This past spring, Denver City Councilwoman Amanda Sawyer got a call from the principal at her child’s school, who said that her sixth-grader was on a text chain with a group of students, “one of whom was trying to purchase flavored vape products off TikTok and resell it to their friends,” she recalls.
Sawyer started looking into the flavored products. “It doesn’t smell bad in the same way that tobacco does,” says Sawyer. “In their minds, it seems better, healthier. If we can stop our kids from smoking to begin with, then hopefully they won’t turn into adult smokers.”
Now, Sawyer and at-large council rep Debbie Ortega are pushing an ordinance that would ban the sale of flavored tobacco products in Denver, whether designed to be consumed by vaping, chewing or smoking. Menthol cigarettes would also get the ax, Sawyer notes, as would flavored hookah tobacco.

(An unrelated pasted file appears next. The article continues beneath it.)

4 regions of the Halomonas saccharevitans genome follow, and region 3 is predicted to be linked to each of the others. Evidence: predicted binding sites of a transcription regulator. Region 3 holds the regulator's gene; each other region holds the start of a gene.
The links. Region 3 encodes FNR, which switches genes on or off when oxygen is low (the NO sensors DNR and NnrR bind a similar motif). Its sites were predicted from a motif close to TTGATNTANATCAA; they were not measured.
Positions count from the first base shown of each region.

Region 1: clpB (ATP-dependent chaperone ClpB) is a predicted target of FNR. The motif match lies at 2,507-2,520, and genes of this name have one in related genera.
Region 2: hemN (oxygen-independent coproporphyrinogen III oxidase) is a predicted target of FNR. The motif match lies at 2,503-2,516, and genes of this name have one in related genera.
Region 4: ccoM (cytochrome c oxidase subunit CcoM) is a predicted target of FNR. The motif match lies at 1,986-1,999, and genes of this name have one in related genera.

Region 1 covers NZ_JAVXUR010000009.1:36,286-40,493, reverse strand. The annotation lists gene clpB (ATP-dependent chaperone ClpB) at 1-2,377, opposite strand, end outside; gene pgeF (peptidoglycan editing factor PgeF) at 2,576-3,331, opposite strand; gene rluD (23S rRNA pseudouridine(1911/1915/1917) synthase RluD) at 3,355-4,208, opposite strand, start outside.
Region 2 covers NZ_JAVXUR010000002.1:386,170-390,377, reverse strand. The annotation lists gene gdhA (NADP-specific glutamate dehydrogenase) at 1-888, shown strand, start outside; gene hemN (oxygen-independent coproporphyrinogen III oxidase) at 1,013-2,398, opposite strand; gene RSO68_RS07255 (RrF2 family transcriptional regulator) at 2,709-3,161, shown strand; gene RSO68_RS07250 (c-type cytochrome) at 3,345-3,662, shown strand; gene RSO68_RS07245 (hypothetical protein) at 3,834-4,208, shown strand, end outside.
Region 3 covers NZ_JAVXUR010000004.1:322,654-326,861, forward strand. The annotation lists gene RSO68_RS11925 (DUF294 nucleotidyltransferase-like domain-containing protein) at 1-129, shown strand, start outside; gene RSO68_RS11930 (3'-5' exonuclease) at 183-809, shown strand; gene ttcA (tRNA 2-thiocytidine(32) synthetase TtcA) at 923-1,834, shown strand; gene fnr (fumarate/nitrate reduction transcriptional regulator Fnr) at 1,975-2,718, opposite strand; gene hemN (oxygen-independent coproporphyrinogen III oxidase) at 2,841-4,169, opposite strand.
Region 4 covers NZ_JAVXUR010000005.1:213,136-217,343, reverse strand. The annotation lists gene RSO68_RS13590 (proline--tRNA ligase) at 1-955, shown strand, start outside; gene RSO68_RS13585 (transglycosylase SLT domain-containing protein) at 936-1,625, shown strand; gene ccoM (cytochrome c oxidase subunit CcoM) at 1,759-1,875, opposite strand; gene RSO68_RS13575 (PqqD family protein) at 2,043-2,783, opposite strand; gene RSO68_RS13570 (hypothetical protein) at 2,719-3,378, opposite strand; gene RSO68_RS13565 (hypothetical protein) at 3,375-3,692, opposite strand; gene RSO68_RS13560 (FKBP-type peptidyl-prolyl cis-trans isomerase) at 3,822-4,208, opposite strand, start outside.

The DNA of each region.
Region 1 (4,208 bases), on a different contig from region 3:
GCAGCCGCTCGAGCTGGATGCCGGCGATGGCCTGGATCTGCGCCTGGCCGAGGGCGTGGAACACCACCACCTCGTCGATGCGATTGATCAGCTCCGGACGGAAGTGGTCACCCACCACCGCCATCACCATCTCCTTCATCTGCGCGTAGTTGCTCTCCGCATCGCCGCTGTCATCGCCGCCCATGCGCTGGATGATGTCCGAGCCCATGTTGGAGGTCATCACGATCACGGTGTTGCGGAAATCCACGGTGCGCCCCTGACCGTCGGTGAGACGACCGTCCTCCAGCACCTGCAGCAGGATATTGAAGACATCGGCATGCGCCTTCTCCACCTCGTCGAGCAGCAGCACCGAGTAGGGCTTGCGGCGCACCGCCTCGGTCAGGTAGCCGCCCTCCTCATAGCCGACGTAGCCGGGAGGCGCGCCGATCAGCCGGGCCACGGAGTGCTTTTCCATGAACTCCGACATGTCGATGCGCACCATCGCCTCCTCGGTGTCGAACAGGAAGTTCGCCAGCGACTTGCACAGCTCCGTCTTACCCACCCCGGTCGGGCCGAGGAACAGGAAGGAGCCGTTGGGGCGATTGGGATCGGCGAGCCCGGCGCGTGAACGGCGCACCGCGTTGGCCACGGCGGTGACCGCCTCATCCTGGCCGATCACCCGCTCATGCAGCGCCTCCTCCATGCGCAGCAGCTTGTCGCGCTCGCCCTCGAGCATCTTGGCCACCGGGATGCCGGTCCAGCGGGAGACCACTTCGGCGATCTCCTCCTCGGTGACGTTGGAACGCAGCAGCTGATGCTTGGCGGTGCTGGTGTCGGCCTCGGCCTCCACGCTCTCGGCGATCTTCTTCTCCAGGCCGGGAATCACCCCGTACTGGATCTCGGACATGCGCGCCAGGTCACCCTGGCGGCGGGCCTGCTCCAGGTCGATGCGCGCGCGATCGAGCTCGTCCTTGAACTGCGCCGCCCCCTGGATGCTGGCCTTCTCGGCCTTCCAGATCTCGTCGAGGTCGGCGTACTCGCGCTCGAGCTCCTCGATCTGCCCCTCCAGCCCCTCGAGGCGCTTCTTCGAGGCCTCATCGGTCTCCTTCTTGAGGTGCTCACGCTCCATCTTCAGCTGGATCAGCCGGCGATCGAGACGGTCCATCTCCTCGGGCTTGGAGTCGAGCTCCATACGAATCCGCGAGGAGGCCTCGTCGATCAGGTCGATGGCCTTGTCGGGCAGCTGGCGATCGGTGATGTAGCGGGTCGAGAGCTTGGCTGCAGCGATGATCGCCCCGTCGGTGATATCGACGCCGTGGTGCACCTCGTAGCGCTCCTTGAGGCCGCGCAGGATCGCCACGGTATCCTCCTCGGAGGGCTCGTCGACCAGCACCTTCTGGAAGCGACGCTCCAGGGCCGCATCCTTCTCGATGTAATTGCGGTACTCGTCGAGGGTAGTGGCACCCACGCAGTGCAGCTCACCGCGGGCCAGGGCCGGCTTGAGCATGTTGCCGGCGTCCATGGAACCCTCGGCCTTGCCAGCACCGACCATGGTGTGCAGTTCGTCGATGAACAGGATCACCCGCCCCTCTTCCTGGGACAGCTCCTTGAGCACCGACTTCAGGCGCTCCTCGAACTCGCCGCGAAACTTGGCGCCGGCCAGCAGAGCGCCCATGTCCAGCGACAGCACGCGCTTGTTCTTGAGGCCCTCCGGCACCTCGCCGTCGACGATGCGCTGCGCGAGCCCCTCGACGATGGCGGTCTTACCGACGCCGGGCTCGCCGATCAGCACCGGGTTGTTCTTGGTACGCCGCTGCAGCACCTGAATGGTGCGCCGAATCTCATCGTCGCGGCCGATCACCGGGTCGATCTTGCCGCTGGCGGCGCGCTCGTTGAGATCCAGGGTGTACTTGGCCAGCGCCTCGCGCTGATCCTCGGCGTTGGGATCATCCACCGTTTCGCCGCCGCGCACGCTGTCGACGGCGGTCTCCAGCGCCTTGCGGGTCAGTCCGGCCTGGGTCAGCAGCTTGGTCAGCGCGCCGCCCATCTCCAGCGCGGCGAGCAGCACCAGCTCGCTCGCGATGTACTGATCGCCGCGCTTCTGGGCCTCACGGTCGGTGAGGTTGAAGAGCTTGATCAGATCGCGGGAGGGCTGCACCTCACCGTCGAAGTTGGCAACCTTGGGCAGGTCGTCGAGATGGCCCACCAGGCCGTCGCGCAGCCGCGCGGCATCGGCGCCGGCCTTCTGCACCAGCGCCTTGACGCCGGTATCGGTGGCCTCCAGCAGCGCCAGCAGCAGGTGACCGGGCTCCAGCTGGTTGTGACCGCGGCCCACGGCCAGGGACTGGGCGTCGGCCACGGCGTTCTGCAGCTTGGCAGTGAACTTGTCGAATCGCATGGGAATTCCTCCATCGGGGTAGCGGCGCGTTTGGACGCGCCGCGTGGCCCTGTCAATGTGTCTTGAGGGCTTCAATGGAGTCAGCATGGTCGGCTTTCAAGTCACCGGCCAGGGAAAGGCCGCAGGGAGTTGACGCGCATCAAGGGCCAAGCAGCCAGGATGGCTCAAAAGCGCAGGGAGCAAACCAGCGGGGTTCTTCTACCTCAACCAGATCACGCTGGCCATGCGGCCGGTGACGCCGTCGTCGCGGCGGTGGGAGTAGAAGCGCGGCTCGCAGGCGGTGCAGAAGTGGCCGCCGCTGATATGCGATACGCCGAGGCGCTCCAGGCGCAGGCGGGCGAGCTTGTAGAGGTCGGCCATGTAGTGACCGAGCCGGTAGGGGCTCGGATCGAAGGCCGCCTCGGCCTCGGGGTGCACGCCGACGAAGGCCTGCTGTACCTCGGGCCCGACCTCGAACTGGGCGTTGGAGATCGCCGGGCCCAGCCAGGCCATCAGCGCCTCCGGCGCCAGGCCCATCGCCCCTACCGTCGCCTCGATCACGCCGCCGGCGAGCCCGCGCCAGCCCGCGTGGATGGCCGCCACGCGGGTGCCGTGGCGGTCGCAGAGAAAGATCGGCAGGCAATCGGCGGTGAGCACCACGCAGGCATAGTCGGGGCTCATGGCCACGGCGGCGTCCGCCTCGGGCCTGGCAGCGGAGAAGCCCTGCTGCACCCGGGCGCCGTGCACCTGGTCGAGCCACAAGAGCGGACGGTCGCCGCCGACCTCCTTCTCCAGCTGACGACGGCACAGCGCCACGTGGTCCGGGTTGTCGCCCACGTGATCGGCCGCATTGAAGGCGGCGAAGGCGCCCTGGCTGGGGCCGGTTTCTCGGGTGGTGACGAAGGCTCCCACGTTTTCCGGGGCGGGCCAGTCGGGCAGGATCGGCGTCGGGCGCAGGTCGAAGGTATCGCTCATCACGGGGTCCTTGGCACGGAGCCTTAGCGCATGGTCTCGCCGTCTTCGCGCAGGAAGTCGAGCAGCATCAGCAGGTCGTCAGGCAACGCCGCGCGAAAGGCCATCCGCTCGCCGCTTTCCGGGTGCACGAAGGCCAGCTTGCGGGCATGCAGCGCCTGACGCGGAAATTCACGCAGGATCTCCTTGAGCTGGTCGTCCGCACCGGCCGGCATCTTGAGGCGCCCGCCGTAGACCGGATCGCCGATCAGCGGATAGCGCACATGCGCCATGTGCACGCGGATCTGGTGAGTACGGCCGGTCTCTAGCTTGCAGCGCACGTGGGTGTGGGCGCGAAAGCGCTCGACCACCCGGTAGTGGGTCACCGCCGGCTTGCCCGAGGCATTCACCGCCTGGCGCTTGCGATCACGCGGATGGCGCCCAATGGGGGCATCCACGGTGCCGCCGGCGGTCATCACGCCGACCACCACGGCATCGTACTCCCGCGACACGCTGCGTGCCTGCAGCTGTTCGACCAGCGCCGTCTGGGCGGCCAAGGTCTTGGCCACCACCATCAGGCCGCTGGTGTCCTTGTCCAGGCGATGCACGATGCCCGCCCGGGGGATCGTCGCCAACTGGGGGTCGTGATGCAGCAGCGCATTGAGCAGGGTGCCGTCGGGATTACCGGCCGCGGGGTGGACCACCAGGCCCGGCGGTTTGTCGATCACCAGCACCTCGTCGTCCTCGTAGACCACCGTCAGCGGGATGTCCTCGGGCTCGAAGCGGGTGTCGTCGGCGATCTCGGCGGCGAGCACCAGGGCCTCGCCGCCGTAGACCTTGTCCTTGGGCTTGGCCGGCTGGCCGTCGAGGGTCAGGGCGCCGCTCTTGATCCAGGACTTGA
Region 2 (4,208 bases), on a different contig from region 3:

The proposal comes after years of advocacy against flavored tobacco products by such organizations as the American Heart Association, Kaiser Permanente and the Campaign for Tobacco-Free Kids.
“Whether it’s with flavored e-cigarettes, menthol cigarettes or flavored cigars, the tobacco industry has used flavor to hook young people for decades to this deadly addiction,” Ray Estacio, president of the Denver chapter of the American Heart Association, said during a June public comment session before a Denver City Council meeting.